The Tribune Company is now selling some of the nation’s highest profile media properties. Among them are three premier TV stations: KTLA in Los Angeles, WPIX in New York and WGN in Chicago.
Behind the sales is looming uncertainty about media ownership rules. One reason for two of the station sales, reports the “Los Angeles Times,” is the pending expiration of the station’s broadcast licenses. Another, WGN, has major tax implications for its owner.
On Dec. 1, KTLA’s eight-year license expires. The newspaper said at that time Tribune could be found in violation of FCC regulations banning ownership of a newspaper and a broadcast outlet in the same market, because it also owns the “Los Angeles Times.” The same scenario is playing out in New York, where Tribune owns “Newsday” and WPIX, whose license expires next June.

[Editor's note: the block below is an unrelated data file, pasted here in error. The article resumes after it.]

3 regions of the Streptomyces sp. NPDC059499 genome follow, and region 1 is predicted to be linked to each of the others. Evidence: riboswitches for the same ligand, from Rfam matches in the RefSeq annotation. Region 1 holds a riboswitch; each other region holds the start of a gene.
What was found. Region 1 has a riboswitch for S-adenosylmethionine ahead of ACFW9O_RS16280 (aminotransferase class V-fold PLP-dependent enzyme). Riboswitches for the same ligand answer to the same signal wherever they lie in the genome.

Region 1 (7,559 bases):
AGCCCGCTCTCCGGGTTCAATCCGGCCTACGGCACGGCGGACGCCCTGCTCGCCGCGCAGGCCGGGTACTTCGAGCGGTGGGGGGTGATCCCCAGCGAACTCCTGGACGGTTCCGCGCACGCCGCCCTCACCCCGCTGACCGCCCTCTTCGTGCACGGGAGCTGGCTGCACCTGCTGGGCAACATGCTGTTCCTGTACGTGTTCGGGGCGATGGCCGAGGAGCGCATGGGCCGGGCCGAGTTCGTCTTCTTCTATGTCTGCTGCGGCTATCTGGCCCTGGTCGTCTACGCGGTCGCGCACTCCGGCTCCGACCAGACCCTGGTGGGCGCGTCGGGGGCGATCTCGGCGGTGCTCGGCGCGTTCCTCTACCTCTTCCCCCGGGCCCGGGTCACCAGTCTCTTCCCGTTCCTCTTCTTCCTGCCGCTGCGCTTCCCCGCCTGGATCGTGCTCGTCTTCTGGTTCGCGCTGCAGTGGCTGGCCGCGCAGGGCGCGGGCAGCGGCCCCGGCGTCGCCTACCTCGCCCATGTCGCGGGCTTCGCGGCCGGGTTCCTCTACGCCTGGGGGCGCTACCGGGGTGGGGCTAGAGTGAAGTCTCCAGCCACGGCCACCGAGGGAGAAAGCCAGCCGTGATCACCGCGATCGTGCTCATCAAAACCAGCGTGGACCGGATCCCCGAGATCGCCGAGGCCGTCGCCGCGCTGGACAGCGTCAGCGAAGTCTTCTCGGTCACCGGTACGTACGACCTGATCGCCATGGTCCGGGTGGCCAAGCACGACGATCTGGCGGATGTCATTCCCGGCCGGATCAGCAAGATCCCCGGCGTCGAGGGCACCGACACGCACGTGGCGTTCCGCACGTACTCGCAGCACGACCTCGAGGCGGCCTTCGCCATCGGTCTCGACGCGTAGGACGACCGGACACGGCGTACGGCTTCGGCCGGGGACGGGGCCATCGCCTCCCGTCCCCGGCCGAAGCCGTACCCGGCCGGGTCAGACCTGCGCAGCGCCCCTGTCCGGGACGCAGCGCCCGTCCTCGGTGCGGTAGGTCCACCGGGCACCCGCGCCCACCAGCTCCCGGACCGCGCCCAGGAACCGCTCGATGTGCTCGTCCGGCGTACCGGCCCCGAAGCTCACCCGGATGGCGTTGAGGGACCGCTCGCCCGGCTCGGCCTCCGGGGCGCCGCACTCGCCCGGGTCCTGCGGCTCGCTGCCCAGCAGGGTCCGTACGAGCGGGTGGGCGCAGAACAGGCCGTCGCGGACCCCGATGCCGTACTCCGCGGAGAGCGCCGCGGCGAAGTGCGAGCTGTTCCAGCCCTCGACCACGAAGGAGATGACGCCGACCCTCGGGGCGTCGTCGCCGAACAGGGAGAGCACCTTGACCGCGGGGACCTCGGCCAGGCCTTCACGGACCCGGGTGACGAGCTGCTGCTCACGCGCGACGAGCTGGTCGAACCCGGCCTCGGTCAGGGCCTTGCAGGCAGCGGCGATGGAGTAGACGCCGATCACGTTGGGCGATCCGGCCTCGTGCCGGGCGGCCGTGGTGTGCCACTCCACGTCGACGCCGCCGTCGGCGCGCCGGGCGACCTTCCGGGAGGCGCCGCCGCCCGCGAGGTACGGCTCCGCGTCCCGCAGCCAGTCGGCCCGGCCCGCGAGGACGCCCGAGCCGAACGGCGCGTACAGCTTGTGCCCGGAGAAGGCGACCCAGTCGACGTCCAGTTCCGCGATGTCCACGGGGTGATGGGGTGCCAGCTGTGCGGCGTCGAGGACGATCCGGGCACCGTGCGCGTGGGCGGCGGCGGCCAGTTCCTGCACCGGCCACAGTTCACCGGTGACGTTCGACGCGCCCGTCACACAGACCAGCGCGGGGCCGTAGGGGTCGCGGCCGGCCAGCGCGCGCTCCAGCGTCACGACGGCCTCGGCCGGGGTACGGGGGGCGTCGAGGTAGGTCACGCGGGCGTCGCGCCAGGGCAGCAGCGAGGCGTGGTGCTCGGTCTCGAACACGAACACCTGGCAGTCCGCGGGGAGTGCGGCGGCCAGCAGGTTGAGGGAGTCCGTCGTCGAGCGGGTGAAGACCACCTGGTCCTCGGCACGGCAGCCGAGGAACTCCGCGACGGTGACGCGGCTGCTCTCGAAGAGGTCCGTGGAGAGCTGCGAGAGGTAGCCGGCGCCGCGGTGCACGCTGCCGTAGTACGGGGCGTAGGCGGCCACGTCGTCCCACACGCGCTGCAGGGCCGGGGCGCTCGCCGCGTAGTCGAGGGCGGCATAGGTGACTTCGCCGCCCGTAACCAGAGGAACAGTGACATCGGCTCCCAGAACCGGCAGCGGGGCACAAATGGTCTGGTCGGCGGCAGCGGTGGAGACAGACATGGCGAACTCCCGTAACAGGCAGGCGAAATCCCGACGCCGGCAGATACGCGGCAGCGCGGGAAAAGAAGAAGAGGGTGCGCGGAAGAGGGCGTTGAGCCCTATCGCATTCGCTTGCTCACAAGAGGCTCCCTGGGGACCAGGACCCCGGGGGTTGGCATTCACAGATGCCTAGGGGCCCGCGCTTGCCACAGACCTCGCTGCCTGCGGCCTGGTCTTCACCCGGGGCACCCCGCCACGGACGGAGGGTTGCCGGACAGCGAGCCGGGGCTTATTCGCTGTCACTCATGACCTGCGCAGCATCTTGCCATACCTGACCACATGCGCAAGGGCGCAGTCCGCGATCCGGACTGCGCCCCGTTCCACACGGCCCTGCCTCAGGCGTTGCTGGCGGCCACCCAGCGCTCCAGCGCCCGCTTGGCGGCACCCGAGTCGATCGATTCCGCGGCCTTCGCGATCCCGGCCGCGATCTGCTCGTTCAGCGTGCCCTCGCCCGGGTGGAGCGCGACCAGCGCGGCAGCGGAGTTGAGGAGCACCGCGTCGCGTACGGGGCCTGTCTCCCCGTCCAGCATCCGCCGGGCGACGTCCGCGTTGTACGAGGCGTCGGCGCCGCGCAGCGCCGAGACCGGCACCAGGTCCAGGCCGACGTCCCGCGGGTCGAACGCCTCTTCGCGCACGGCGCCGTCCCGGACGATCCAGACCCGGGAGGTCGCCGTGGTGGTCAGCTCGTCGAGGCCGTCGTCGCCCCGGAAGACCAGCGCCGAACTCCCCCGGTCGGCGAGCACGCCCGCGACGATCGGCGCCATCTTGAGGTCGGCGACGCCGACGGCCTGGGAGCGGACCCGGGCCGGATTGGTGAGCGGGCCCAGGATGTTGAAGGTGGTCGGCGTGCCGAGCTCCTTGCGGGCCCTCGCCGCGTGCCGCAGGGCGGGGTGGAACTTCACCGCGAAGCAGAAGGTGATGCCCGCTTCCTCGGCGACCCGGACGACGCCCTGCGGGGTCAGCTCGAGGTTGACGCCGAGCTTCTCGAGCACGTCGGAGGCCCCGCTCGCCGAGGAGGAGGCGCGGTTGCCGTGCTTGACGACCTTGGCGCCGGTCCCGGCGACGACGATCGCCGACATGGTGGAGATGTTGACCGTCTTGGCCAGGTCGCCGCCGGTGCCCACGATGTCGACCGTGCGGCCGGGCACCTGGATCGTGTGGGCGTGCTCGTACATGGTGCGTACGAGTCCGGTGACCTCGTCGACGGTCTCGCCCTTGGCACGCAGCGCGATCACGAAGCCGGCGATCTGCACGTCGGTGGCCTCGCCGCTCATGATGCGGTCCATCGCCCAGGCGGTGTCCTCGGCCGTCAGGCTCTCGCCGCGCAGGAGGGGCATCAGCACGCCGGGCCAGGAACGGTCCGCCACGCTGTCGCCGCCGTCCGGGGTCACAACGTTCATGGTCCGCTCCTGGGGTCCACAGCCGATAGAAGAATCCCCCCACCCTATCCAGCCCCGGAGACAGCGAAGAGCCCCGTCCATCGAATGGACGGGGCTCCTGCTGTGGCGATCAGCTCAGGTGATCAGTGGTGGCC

The “Times” said that when the Tribune bought the “LA Times” and “Newsday” in 2000, it had hoped cross-ownership rules would be lifted before the licenses expired. But, with the Democrat sweep in Congress in the recent election, the chance of that happening has been greatly reduced.
WGN has been a Tribune property since 1948. In this case, a sale could have negative tax implications for the company. Estimates are that the three stations could bring more than $2.5 billion before taxes.
Shaun M. Sheehan, Tribune’s vice president for Washington affairs, told the “Times” last week that the company hoped to obtain temporary waivers for KTLA and WPIX. If KTLA’s renewal application is rejected, he said, Tribune would appeal the decision to federal court.
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